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Castrati, Balzac, and BartheS/Z Yvonne Noble [B]ut that I have a decent Regard for Posterity, I wou'd have cut away the only Credentials you have of Humanity, and made a walking Sign of you.—Charles Johnson, The Country Lasses (1715) The phenomenon of castrati singers was brought into the consciousness of the wide twentieth-century readership of critical theory in 1970 with the publication by the French structuralist Roland Barthes of his book S/Z.1 Making the book a showcase for his iconoclastic "writerly" critical interposition, he chose to analyze as his sample text a then-obscure novella by Balzac, Sarrasine —a frame tale, the inner and outer narratives of which are linked by the figure of a castrato. Barthes's importance as a theorist has naturally drawn much attention to his reading and, incidentally, to Sarrasine, but, doubtless owing to the sad insulation of academic communities, almost no contribution has come from Early Modern scholars, to whom the castrati are customary parts of the quotidian scene, not to say artists of outstanding interest for their central contribution to one of the major international art forms—the opera—during its glorious centuries from Monteverdi to Meyerbeer. Balzac's castrato therefore has been treated within SIZ (and within the trail of discourse flowing from it) almost entirely as a cultural and psychological symbol—a kind of hallucination. This assessment is true to major aspects of the text and has been very illuminating, particularly with regard to the psychology or "reading" by the outer and inner "subjects"— Balzac's narrator and Sarrasine. Adding a historical dimension, however, can highlight aspects of the text that have been overlooked : the castrato gains personhood, the readings deepen in irony. In Balzac's novella, Sarrasine, the subject of the inner story, is a young French sculptor. In 1758 he travels to Rome, where he becomes infatuated with an opera singer in whose form he recognizes the embodiment of ideal female beauty. He is unaware that in the Papal States no women are permitted to appear on 28 Yvonne Noble29 stage, that the object of his admiration is a castrato. Unable to assimilate this reality, Sarrasine perishes (violently). Balzac places this tale within a frame set in the fabulously wealthy Paris of the Bourbon Restoration, contemporary to his time of writing in 1830. His narrator has taken a young woman (whom he hopes to seduce) to a party at the residence of a family named Lanty. She becomes curious to know about a hideous old man belonging to the household who seems to have a particular affinity to the Lanty's young, lovely, talented daughter. The narrator's companion is also affected by the beauty of a painting of Adonis owned by the Lanty family. The next evening the narrator tells her the tale of Sarrasine. He reveals that the hideous old man is the same person as Sarrasine's castrato, that the Adonis image is of the castrato, and that the Lantys' wealth derives from the castrato ' s celebrated international career. These revelations are found offensive by the young woman. Directed by her to go away, the narrator makes one final, futile attempt to recover the situation: "In telling this story, ... I have been able to give you a fine example of the progress made by civilization today. They no longer create these unfortunate creatures" (253-54). Sarrasine and Balzac's narrator—and Barthes following them in his reading—see life before them as thoroughly sexualized in a strong masculine-feminine polarity. Efficacy for the subject is construed always as male sexual dominance. In Balzac this is represented explicitly in both inner and outer tale; in Barthes implicitly , by his reading of the castrato as outside life (as cold, emptiness, death) and by his invoking of a further, thoroughlysexualized vision in that of Freud. One aspect of Balzac's subject is the power of what is occluded—here, a mode of being commonplace elsewhere or in another time, veiled by the apparent hegemony of the male/masculine/dominant-female/feminine/subordinate antithesis. This necessarily implies a discrediting of essentialist notions about masculinity and femininity. Balzac invites us to consider the distinction between...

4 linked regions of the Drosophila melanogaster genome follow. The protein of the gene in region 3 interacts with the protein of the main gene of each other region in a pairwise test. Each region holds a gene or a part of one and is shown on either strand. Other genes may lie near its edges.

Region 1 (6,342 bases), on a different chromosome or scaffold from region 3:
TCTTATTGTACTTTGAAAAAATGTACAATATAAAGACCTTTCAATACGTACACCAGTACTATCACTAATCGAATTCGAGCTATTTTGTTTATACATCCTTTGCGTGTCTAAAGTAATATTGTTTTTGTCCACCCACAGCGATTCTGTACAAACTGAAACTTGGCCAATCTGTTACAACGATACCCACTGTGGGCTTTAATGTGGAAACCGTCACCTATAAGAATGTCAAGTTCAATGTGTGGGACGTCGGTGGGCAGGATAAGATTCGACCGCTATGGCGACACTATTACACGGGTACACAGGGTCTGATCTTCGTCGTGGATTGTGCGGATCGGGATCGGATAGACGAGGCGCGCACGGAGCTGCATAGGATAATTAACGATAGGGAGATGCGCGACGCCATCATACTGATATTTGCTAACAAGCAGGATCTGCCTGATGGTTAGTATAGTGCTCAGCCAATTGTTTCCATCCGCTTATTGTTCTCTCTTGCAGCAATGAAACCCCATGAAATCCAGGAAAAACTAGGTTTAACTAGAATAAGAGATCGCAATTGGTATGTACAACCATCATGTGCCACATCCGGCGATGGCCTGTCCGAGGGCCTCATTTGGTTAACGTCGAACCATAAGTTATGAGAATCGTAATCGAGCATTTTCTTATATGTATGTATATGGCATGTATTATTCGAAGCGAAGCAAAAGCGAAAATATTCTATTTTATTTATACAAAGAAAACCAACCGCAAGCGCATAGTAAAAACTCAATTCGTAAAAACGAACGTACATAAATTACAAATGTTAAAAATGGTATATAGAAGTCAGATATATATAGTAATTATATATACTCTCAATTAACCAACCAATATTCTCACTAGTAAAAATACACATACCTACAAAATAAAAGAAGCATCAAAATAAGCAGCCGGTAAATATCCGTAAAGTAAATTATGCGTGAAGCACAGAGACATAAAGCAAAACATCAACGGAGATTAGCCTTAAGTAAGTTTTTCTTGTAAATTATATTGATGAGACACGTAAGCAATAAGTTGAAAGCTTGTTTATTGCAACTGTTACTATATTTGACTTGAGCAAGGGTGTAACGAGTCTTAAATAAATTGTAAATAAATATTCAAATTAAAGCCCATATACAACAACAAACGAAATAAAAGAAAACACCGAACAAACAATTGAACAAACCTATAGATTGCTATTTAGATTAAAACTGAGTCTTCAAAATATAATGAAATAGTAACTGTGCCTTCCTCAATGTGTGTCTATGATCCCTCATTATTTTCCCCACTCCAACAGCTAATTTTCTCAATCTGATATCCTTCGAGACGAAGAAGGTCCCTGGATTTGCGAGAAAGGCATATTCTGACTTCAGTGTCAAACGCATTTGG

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pp. 28-41
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